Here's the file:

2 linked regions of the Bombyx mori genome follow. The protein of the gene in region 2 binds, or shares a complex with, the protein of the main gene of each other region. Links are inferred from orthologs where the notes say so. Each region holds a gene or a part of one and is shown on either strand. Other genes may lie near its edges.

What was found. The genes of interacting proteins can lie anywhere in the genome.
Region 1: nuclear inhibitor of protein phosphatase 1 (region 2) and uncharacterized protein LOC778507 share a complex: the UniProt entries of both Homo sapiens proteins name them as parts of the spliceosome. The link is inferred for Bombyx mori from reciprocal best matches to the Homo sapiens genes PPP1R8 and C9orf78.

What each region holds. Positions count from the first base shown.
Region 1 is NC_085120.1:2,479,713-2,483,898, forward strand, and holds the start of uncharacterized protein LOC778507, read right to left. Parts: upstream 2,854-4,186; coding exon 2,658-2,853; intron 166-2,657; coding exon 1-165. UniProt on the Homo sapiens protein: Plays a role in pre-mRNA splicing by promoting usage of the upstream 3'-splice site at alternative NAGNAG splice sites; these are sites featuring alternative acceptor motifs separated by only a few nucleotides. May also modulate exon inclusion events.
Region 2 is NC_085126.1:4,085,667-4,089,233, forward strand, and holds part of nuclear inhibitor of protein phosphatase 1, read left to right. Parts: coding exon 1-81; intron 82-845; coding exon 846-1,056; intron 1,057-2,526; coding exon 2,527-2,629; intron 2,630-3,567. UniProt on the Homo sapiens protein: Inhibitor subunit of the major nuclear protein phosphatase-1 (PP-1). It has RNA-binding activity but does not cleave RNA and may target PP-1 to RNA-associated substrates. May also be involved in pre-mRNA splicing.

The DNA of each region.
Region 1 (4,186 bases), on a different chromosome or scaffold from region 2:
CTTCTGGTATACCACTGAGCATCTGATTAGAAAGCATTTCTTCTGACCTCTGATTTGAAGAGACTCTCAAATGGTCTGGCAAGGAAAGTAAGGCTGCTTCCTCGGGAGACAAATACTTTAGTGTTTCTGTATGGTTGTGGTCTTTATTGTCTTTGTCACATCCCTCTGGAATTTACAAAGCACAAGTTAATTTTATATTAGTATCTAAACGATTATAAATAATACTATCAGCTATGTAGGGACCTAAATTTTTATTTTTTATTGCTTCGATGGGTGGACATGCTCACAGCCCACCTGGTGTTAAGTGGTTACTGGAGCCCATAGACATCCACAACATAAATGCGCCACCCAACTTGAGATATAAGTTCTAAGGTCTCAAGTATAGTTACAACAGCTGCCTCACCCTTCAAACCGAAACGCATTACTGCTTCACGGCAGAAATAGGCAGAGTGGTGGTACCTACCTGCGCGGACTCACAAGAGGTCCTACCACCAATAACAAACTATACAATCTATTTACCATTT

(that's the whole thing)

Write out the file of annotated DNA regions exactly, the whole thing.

2 linked regions of the Bombyx mori genome follow. The protein of the gene in region 2 binds, or shares a complex with, the protein of the main gene of each other region. Links are inferred from orthologs where the notes say so. Each region holds a gene or a part of one and is shown on either strand. Other genes may lie near its edges.

What was found. The genes of interacting proteins can lie anywhere in the genome.
Region 1: nuclear inhibitor of protein phosphatase 1 (region 2) and uncharacterized protein LOC778507 share a complex: the UniProt entries of both Homo sapiens proteins name them as parts of the spliceosome. The link is inferred for Bombyx mori from reciprocal best matches to the Homo sapiens genes PPP1R8 and C9orf78.

What each region holds. Positions count from the first base shown.
Region 1 is NC_085120.1:2,479,713-2,483,898, forward strand, and holds the start of uncharacterized protein LOC778507, read right to left. Parts: upstream 2,854-4,186; coding exon 2,658-2,853; intron 166-2,657; coding exon 1-165. UniProt on the Homo sapiens protein: Plays a role in pre-mRNA splicing by promoting usage of the upstream 3'-splice site at alternative NAGNAG splice sites; these are sites featuring alternative acceptor motifs separated by only a few nucleotides. May also modulate exon inclusion events.
Region 2 is NC_085126.1:4,085,667-4,089,233, forward strand, and holds part of nuclear inhibitor of protein phosphatase 1, read left to right. Parts: coding exon 1-81; intron 82-845; coding exon 846-1,056; intron 1,057-2,526; coding exon 2,527-2,629; intron 2,630-3,567. UniProt on the Homo sapiens protein: Inhibitor subunit of the major nuclear protein phosphatase-1 (PP-1). It has RNA-binding activity but does not cleave RNA and may target PP-1 to RNA-associated substrates. May also be involved in pre-mRNA splicing.

The DNA of each region.
Region 1 (4,186 bases), on a different chromosome or scaffold from region 2:
CTTCTGGTATACCACTGAGCATCTGATTAGAAAGCATTTCTTCTGACCTCTGATTTGAAGAGACTCTCAAATGGTCTGGCAAGGAAAGTAAGGCTGCTTCCTCGGGAGACAAATACTTTAGTGTTTCTGTATGGTTGTGGTCTTTATTGTCTTTGTCACATCCCTCTGGAATTTACAAAGCACAAGTTAATTTTATATTAGTATCTAAACGATTATAAATAATACTATCAGCTATGTAGGGACCTAAATTTTTATTTTTTATTGCTTCGATGGGTGGACATGCTCACAGCCCACCTGGTGTTAAGTGGTTACTGGAGCCCATAGACATCCACAACATAAATGCGCCACCCAACTTGAGATATAAGTTCTAAGGTCTCAAGTATAGTTACAACAGCTGCCTCACCCTTCAAACCGAAACGCATTACTGCTTCACGGCAGAAATAGGCAGAGTGGTGGTACCTACCTGCGCGGACTCACAAGAGGTCCTACCACCAATAACAAACTATACAATCTATTTACCATTT